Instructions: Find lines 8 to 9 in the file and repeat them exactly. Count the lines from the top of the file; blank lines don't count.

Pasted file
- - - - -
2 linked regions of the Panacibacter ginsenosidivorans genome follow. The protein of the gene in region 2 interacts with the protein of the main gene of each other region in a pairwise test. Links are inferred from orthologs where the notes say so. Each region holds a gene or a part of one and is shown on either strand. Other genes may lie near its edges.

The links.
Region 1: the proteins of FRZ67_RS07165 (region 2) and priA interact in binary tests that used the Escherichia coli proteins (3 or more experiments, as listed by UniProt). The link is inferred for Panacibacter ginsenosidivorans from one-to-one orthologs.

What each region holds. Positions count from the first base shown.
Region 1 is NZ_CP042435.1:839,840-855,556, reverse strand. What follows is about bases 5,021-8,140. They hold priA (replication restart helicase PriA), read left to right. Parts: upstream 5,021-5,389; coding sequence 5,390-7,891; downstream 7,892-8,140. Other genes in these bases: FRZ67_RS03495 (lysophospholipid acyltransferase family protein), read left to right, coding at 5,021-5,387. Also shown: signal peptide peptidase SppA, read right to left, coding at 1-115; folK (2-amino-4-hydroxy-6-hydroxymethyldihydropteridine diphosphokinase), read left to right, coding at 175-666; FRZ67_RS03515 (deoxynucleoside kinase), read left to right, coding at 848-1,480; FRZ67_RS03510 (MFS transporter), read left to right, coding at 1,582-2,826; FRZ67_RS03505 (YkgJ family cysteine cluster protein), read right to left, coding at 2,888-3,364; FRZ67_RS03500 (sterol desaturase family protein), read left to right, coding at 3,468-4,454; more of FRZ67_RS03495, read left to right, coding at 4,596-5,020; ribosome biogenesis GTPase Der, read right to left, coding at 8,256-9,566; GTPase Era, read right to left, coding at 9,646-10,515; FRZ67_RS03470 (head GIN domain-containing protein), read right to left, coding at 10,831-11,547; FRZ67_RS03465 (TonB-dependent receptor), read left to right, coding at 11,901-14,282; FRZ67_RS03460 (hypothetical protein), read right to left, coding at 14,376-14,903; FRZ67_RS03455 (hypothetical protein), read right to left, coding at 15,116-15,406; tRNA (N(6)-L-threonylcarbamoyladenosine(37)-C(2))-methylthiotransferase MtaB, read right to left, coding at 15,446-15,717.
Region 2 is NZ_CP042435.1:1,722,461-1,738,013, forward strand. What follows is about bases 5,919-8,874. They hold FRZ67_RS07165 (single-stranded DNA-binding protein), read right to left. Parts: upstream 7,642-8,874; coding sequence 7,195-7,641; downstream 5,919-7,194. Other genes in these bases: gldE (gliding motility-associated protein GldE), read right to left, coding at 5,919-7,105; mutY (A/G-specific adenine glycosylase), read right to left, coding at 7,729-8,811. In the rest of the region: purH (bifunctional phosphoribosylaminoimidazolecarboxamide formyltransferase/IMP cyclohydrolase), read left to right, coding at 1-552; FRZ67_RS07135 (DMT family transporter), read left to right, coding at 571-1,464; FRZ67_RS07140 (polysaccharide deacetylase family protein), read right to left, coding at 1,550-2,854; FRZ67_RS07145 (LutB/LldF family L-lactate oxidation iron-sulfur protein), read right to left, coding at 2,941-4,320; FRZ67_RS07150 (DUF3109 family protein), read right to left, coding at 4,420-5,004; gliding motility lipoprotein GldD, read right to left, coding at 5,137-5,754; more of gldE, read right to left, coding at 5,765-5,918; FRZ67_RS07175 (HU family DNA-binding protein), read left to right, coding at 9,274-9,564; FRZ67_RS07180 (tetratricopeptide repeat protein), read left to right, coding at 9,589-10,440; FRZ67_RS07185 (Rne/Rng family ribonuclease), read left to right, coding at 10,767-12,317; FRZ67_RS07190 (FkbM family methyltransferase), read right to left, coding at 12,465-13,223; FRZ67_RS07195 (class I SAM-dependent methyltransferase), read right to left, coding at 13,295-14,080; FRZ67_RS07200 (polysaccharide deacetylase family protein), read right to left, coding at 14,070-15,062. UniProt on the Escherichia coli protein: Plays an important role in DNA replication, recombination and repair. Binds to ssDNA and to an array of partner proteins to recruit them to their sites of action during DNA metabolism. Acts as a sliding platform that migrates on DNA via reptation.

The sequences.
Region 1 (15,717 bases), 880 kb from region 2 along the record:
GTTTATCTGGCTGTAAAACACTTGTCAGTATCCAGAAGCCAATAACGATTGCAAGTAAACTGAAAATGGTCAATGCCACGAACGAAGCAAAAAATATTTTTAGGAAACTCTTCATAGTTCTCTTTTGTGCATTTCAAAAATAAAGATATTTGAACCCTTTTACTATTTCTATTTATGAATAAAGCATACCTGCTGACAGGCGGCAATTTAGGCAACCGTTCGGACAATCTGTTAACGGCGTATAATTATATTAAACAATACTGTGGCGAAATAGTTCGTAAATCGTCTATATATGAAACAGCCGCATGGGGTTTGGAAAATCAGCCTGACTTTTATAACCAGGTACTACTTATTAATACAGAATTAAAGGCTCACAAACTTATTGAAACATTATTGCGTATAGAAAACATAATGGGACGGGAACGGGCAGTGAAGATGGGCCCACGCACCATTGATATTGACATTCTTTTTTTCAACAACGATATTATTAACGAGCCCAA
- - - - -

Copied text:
Region 1 (15,717 bases), 880 kb from region 2 along the record:
GTTTATCTGGCTGTAAAACACTTGTCAGTATCCAGAAGCCAATAACGATTGCAAGTAAACTGAAAATGGTCAATGCCACGAACGAAGCAAAAAATATTTTTAGGAAACTCTTCATAGTTCTCTTTTGTGCATTTCAAAAATAAAGATATTTGAACCCTTTTACTATTTCTATTTATGAATAAAGCATACCTGCTGACAGGCGGCAATTTAGGCAACCGTTCGGACAATCTGTTAACGGCGTATAATTATATTAAACAATACTGTGGCGAAATAGTTCGTAAATCGTCTATATATGAAACAGCCGCATGGGGTTTGGAAAATCAGCCTGACTTTTATAACCAGGTACTACTTATTAATACAGAATTAAAGGCTCACAAACTTATTGAAACATTATTGCGTATAGAAAACATAATGGGACGGGAACGGGCAGTGAAGATGGGCCCACGCACCATTGATATTGACATTCTTTTTTTCAACAACGATATTATTAACGAGCCCAA